JFK's Many Lives and Deaths—40 Years Later

Mark Jenkins
for National Geographic News
November 21, 2003
Imagine John F. Kennedy still alive today. He would be 86 years old.
Chances are the camera, which once loved him, would long ago have
betrayed him. Imagine him with the long hair and sideburns
characteristic of the 1970s, or ripening into old age, the hands
spotted, the eyes dim, the face jowly, the hair a shock of silvery gray.

It's hard to do. Cut off 40 years ago tomorrow by an assassin's bullet, John F. Kennedy in our imagination is always in the prime of life, the hair a tousled auburn, the face crinkled in a grin, the eyes squinting into the future from out of chiseled black-and-white or glowing Kodachrome photographs.

Although it's conceivable that today he might be a retired elder statesman writing his memoirs, it's just as likely he might be a divorced, discredited, pathetic figure hounded from the White House by sexual scandal. Chances are, however, knowing what we do of his medical problems, that even without the assassin's bullet John F. Kennedy would probably not be alive today.

Appraising JFK

Americans have always loved Kennedy. Even while president, his approval ratings only once dropped below 60 percent. After his death, when the Camelot mythology was born, his thousand-day presidency was cast as one brief shining moment, and that aura still lingers today. A recent poll of the general public has John F. Kennedy tied with Abraham Lincoln as the greatest of American presidents.

Historians, however, have tended to be harsher; in one 1988 poll, scholars listed him the single most overrated figure in all of American history. Revisionist portraits of Kennedy inevitably swung from one extreme to another. By the mid-1990s, the dashing prince, the prophet of the New Frontier, had become a sex-crazed playboy whose father bought him the presidency; a sick man lurching from one international crisis to another, miring the country in Vietnam and nearly destroying the world in the Cuban Missile Crisis.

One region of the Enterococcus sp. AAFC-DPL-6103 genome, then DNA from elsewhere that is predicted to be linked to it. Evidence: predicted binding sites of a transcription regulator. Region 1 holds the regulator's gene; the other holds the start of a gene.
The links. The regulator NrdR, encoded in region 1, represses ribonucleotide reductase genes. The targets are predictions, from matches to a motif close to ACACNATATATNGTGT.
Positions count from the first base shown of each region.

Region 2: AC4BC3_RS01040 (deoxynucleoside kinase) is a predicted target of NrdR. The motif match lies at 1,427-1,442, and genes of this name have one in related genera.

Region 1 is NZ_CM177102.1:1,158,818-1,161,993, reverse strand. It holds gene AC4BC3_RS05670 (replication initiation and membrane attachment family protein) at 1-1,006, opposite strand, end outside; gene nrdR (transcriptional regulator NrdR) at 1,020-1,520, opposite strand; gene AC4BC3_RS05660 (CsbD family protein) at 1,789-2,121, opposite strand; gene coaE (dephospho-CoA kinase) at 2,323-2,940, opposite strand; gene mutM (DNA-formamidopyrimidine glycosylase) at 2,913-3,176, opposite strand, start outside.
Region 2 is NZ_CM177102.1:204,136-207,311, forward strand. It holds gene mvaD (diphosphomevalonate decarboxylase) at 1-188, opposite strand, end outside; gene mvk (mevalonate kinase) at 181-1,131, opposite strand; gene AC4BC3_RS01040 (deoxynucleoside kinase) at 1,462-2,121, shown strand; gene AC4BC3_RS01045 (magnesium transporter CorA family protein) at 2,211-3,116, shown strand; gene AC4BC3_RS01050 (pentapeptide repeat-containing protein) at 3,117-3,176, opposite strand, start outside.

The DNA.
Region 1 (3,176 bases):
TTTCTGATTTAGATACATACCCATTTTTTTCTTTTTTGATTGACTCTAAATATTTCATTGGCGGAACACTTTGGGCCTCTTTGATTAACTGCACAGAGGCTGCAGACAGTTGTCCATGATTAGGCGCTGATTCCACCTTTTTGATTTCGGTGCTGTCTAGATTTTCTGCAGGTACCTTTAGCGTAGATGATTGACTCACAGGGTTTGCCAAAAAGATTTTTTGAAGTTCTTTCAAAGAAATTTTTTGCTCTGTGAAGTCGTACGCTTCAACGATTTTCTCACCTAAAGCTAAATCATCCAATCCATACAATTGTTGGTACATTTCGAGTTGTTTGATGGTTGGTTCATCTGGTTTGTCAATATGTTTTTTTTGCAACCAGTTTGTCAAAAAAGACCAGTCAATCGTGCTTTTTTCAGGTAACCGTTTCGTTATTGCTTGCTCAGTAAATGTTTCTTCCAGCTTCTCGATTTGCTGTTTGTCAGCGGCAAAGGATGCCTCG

Now, 40 years after his death, a more balanced reappraisal of both man and president is finally emerging.

Today no one denies his shortcomings. For one thing, he clearly deceived the public about how severe were his medical problems. He had Addison's disease, a failure of the adrenal glands, and needed daily cortisone shots and dangerous steroids in order to combat it. Furthermore, he was dependent on numerous other drugs to fight colitis, severe back pain, prostatitis, arthritis, and other assorted ailments—plus frequent injections of some kind of witches' brew that amounted to amphetamines. He was often hospitalized. So serious was his condition that, several times before he even became president, he was administered last rites by Catholic priests.

Did this affect his ability to govern? Having researched the question exhaustively, Robert Dallek, author of the highly praised An Unfinished Life: John F. Kennedy 1917-1963, concludes, "His medical difficulties did not significantly undermine his performance as president on any major question." Nevertheless, Kennedy's rapidly degenerating back may have put him in a wheelchair by the end of a second term, and his blood cholesterol count of over 400 may have led to his being felled by heart attack or stroke before he even approached old age.